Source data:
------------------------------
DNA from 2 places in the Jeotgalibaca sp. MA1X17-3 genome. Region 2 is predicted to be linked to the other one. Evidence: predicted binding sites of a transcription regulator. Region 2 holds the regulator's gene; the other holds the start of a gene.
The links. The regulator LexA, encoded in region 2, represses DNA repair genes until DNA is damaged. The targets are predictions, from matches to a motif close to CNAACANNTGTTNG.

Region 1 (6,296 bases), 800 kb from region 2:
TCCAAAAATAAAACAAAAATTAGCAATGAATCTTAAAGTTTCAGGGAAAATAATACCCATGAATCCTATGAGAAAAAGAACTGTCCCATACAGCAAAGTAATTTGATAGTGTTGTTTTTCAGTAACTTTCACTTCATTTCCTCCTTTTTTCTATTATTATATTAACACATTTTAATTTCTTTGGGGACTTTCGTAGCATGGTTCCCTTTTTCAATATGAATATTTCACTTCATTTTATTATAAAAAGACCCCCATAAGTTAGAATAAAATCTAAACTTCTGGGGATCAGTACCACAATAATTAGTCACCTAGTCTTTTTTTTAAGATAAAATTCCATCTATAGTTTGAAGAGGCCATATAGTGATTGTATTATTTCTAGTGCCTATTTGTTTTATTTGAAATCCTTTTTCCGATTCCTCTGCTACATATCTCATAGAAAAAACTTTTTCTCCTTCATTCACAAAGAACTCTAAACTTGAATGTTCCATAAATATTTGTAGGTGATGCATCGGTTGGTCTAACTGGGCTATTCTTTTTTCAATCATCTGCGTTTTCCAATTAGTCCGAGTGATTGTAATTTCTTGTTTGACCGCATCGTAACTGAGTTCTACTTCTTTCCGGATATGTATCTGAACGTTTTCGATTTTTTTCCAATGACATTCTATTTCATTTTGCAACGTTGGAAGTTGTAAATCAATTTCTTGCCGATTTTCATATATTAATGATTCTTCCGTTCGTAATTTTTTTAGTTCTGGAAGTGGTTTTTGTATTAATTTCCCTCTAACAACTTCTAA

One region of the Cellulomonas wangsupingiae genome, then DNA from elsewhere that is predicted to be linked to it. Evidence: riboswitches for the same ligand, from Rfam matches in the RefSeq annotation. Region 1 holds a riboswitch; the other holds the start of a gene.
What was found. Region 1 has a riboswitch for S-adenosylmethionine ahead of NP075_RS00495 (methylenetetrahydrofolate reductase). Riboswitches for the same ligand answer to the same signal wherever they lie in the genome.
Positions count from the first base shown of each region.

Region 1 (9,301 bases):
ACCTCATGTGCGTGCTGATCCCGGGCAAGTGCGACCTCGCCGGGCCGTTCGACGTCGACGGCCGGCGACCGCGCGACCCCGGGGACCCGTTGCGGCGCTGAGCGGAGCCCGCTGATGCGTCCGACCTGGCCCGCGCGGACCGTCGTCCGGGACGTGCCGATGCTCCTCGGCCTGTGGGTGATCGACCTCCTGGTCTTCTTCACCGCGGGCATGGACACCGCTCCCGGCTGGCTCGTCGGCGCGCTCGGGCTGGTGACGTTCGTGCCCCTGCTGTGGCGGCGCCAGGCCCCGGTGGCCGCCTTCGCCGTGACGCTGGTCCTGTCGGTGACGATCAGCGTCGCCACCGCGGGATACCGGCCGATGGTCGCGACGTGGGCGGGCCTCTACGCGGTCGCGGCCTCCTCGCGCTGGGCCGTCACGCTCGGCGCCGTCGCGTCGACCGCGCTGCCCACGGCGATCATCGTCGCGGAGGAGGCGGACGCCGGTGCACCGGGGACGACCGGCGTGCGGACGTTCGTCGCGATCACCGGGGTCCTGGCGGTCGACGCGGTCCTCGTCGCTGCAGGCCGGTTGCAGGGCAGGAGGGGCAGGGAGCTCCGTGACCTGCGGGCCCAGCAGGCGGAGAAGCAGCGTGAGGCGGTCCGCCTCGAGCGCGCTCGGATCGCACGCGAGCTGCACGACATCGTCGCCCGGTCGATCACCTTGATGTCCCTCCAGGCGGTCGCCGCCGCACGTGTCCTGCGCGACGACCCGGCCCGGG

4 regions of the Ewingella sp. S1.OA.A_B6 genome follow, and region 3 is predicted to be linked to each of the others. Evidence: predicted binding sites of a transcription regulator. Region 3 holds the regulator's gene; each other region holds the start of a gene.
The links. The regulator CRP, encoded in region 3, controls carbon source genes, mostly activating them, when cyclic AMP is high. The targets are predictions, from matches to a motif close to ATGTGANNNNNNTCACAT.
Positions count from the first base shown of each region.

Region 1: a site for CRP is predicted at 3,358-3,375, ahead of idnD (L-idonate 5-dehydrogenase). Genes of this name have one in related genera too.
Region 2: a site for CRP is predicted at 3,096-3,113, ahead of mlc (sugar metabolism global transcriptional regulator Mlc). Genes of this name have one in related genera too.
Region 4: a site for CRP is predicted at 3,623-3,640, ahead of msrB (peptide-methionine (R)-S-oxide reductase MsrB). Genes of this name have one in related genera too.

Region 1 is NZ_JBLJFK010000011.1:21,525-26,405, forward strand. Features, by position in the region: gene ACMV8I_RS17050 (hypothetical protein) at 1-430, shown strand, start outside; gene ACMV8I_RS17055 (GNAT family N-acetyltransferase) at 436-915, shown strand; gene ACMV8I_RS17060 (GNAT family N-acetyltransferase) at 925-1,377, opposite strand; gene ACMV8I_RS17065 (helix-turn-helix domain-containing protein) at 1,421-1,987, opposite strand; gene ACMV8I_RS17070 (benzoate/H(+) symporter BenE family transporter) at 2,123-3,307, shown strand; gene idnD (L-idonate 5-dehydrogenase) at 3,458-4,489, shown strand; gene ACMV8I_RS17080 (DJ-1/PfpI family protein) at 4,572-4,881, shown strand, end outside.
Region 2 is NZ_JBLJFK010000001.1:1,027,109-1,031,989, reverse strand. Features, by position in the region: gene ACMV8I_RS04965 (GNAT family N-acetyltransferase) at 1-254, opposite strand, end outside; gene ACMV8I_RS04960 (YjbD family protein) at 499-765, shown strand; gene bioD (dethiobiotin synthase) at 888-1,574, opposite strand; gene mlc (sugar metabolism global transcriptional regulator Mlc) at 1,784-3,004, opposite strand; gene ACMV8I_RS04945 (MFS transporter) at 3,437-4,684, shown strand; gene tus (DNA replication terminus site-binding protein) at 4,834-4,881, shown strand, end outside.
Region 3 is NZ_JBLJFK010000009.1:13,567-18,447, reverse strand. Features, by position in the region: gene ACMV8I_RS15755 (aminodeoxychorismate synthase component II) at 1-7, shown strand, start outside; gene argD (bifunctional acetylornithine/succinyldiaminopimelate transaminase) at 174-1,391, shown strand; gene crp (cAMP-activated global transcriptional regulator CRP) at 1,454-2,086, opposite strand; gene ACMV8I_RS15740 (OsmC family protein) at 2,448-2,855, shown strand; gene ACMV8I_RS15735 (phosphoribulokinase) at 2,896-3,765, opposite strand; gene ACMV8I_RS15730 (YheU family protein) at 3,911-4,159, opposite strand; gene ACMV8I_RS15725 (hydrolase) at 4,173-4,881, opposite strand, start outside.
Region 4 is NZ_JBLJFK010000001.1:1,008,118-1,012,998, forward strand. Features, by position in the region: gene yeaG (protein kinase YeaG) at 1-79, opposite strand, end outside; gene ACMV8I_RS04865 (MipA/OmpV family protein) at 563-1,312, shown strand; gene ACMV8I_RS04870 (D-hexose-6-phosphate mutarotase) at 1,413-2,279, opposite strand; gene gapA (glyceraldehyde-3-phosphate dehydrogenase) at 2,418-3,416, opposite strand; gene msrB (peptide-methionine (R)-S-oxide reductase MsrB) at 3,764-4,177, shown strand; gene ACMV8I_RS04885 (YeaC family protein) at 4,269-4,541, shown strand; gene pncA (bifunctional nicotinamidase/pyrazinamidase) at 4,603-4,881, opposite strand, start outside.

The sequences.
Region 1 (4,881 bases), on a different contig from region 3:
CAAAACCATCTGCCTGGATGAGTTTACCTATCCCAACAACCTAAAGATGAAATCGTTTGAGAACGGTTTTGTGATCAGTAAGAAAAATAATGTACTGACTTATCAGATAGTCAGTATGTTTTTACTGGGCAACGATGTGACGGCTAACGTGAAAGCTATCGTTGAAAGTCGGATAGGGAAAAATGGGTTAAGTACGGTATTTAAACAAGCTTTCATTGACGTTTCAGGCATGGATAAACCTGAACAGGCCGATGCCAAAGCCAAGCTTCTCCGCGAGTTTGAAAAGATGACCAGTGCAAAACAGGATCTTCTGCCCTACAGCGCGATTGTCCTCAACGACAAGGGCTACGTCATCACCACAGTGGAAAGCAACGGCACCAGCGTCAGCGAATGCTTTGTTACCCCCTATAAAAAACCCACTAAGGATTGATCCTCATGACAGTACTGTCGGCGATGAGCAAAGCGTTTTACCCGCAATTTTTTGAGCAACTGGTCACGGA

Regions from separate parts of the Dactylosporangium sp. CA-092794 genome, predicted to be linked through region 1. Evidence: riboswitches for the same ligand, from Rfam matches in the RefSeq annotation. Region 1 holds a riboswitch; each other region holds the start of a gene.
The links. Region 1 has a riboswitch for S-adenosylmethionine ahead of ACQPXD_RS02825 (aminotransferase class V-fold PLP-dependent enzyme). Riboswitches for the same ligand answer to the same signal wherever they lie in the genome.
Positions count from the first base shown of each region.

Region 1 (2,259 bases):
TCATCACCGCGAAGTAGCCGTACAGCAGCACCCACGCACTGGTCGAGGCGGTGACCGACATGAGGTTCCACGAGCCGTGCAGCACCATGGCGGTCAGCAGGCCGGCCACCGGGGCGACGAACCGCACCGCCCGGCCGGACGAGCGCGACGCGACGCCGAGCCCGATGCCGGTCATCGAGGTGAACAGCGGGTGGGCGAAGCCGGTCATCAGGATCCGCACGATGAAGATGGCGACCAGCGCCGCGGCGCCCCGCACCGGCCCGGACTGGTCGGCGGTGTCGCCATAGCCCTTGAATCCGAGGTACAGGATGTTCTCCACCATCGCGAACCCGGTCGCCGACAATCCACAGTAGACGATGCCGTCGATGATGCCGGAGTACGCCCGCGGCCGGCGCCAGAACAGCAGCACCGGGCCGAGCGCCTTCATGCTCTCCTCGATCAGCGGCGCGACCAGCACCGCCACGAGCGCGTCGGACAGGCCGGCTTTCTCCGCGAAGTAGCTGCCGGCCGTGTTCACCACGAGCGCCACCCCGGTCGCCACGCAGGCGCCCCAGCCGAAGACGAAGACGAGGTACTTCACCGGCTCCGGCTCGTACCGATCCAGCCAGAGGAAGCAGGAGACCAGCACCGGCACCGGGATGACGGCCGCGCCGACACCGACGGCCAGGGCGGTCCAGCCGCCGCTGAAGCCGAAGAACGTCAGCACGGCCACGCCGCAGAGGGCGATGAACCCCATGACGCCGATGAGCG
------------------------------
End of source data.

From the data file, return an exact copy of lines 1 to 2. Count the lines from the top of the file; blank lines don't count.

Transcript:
DNA from 2 places in the Jeotgalibaca sp. MA1X17-3 genome. Region 2 is predicted to be linked to the other one. Evidence: predicted binding sites of a transcription regulator. Region 2 holds the regulator's gene; the other holds the start of a gene.
The links. The regulator LexA, encoded in region 2, represses DNA repair genes until DNA is damaged. The targets are predictions, from matches to a motif close to CNAACANNTGTTNG.